Government Shutdown Is Logical But Not Likely
All the elements of a debacle will be in place next week when congressional authorization expires for financing the U.S. government.
Lawmakers, on recess now, will have only four days to iron out a deal. Right-wing Republicans see a chance to enact abortion curbs and anti-immigrant measures that opponents won't countenance. Democrats are in no mood to offer concessions. And the administration of President Donald Trump has trouble getting its act together.
Sound like a government shutdown in the making? It's very unlikely.
Funding for the government will expire on April 28 without congressional action. The odds are that there will be a one- or two-week extension, with the battle joined and probably resolved by mid-May.
Trump's budget director, Mick Mulvaney, has insisted that a spending bill for the upcoming year must include money for the Trump's proposed wall along the Mexican border, and must cut off funds to cities that don't cooperate with Washington in cracking down on undocumented workers. These measures, or big cuts in current spending, won't fly with Democrats.
That means they're likely to be dropped, as it is not in the political interest of Trump or Republican congressional leaders to provoke a crisis. That goes double after the collapse of their health-care plan last month.
"With a Republican House, Republican Senate and Republican administration, we don't want to stumble into a shutdown," said Representative Tom Cole, a senior Oklahoma Republican who is close to the House leadership.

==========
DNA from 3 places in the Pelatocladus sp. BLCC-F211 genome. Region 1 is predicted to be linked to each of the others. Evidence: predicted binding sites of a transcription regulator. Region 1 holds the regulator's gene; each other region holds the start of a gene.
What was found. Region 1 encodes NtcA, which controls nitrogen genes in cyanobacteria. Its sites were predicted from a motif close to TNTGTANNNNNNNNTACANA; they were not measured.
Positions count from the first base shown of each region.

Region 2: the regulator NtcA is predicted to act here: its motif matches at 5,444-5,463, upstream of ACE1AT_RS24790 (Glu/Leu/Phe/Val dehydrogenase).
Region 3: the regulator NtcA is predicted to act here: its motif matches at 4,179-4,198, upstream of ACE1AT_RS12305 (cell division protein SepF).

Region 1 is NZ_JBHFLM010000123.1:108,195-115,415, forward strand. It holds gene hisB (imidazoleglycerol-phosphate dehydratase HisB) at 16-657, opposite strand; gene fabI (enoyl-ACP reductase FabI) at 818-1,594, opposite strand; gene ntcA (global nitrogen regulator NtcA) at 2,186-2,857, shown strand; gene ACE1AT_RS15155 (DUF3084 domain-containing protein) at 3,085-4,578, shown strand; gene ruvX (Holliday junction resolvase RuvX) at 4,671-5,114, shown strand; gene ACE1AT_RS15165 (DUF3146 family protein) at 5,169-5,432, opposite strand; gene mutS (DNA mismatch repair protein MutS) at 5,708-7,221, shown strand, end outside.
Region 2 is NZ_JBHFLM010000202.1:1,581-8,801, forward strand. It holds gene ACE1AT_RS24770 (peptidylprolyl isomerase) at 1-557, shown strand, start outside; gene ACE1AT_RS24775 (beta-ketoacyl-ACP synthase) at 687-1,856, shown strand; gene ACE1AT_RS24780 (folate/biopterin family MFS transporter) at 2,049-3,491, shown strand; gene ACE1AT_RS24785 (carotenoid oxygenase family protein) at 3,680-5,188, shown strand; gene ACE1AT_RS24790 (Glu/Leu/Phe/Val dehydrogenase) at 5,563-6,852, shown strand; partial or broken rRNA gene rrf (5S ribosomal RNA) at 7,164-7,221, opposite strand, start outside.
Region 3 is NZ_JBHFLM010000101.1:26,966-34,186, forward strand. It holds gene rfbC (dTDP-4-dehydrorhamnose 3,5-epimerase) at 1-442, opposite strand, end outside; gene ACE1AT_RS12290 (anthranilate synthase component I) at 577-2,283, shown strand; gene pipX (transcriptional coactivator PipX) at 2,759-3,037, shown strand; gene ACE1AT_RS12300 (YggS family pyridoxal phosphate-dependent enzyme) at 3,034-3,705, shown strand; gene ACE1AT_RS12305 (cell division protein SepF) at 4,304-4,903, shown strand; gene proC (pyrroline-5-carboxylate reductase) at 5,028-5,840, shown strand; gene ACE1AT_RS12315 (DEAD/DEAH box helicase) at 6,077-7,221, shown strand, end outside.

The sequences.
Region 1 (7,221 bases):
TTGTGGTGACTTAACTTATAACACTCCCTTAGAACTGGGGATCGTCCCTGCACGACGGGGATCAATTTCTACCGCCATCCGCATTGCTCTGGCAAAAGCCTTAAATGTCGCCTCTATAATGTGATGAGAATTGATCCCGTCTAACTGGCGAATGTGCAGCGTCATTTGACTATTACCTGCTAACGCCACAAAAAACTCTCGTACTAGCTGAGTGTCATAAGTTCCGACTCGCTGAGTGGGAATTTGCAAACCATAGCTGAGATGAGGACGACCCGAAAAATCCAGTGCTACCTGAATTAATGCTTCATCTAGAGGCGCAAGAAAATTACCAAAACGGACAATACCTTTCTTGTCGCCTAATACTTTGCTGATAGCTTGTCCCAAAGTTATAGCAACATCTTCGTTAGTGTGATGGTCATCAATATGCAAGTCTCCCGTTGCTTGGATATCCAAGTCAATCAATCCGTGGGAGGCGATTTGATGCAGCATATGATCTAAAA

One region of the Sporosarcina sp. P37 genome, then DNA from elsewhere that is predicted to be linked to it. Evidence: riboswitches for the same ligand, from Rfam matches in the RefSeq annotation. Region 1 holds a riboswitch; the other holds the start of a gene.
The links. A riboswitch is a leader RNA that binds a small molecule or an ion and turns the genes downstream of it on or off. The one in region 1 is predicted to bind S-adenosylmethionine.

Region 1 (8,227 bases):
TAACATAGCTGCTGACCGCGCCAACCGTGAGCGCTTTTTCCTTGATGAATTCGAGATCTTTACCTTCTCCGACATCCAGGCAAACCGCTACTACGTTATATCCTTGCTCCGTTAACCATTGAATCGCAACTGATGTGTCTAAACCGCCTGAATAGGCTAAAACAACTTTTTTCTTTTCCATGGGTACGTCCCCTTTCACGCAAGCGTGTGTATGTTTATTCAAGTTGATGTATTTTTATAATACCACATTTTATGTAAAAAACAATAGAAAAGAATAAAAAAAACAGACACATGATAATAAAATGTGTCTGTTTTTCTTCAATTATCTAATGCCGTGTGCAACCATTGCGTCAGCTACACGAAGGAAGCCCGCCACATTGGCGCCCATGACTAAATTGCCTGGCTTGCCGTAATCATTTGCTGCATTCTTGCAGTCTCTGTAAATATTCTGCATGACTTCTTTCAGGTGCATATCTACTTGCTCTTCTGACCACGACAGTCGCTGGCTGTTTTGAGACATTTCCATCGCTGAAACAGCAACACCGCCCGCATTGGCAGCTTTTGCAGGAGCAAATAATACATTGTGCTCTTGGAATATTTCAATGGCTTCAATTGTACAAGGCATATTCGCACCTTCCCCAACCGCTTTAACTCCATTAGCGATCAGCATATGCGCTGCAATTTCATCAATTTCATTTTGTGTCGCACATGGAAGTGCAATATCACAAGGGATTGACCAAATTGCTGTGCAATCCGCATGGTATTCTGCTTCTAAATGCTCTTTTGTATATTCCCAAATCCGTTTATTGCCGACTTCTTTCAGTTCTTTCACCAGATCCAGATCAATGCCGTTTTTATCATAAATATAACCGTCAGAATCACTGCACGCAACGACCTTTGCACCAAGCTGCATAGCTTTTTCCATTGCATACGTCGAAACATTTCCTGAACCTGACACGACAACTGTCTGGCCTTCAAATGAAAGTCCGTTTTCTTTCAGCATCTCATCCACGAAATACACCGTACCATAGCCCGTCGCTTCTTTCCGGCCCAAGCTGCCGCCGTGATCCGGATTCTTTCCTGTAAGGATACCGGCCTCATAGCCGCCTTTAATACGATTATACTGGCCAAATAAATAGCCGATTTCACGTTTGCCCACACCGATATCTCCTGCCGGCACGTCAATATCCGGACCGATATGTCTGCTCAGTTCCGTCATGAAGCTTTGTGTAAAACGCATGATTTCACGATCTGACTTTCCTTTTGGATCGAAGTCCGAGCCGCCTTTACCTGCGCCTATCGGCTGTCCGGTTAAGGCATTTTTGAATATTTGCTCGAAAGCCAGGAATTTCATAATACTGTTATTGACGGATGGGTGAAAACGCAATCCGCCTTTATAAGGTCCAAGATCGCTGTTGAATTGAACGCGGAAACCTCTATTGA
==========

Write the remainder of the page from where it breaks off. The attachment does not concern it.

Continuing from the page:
That doesn't mean that deliberations will go smoothly next week. Congressional appropriators have been working in a relatively bipartisan way to fashion a spending plan that can win majority support, but little of their handiwork has been taken to the rank-and-file of either party.
The far-right House Republican freedom caucus of about three-dozen members, emboldened by their success in killing the Obamacare replacement bill advocated by Trump and the party leadership, won't settle easily. Lacking their support, House Speaker Paul Ryan may be forced to cut a deal with Democrats, something House leaders have been loath to do.
In the Senate, Democrats have to be included in any funding agreement. That's because filibuster rules mean that most spending legislation can't pass without 60 votes. There are 52 Republican senators.
Democrats may try to bargain for preserving the insurance subsidies for low-income people that are provided by Obamacare. Trump has threatened to use this as leverage to force Democrats to agree to other Republican health-care proposals. The mere threat of cutting off these funds, some industry experts say, could wreak havoc on health-insurance markets.
Since Trump probably is bluffing, some accord is likely on this matter.
There already are a few bipartisan deals in the works: a little more money for the National Institutes of Health, and more pension and health-care funding for retired miners espoused by Senate Republican leader Mitch McConnell of Kentucky and West Virginia's Joe Manchin, an embattled Democrat up for re-election next year. There even could be a sop to Trump, with money directed at the Department of Homeland Security but not earmarked for a border wall.
The April 28 cutoff date was set in December by Republicans once they knew they would control the government in 2017. At the time, they thought the Trump administration would need just 100 days to reorder government priorities. It didn't work out that way. So now they just want to get past it.
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